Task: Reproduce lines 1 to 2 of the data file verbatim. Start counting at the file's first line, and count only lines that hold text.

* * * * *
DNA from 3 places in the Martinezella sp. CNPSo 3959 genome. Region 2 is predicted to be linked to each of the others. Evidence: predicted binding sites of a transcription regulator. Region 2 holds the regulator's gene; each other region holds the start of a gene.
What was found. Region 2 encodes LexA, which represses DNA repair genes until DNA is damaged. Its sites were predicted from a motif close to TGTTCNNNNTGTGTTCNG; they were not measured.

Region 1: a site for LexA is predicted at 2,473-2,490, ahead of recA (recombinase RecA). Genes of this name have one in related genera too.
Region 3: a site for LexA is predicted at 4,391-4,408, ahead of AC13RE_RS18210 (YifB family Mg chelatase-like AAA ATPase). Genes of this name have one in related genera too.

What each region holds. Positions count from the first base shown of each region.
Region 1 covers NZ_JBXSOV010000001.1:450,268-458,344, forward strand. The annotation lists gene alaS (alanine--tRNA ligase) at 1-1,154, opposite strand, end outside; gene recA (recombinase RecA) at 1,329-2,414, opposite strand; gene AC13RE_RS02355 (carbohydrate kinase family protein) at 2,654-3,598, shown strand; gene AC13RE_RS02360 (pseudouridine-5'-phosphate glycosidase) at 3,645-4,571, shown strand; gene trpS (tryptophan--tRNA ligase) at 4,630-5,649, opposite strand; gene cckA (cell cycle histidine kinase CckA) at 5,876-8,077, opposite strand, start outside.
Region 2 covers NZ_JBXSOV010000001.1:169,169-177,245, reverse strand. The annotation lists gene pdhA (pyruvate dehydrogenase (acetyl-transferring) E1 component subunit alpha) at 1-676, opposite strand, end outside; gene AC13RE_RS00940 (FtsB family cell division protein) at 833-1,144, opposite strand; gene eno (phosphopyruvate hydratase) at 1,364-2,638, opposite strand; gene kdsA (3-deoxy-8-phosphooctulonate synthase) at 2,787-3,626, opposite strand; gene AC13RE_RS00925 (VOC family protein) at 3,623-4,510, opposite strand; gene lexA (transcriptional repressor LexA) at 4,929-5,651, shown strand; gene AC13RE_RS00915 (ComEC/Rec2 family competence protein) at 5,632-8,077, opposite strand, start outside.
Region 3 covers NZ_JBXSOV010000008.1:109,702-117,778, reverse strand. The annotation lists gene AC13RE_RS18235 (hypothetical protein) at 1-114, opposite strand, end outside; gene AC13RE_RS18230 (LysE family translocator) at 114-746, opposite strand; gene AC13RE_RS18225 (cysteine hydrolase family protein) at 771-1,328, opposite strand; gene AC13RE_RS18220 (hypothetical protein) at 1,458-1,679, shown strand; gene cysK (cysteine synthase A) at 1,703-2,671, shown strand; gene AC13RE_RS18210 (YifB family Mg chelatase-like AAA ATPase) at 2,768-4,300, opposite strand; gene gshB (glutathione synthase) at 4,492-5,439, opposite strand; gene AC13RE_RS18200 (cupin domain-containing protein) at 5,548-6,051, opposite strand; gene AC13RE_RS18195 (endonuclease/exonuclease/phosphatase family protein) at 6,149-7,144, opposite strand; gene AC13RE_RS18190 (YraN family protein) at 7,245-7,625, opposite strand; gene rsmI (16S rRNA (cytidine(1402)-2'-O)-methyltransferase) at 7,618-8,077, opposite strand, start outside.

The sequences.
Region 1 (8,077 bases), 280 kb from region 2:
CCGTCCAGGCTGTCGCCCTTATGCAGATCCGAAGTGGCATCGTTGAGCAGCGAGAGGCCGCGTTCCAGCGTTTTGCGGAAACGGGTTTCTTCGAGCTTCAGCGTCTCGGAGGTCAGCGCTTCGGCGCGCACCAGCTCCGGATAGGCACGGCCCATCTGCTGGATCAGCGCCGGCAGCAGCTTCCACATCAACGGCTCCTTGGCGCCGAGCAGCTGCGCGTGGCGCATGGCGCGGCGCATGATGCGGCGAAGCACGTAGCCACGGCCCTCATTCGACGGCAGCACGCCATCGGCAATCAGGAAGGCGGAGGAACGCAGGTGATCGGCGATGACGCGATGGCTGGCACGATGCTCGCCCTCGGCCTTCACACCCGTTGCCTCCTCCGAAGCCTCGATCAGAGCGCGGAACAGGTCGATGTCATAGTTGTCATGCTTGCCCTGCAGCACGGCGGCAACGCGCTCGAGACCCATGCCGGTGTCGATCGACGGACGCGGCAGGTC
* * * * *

DNA from 3 places in the Martinezella sp. CNPSo 3959 genome. Region 2 is predicted to be linked to each of the others. Evidence: predicted binding sites of a transcription regulator. Region 2 holds the regulator's gene; each other region holds the start of a gene.
What was found. Region 2 encodes LexA, which represses DNA repair genes until DNA is damaged. Its sites were predicted from a motif close to TGTTCNNNNTGTGTTCNG; they were not measured.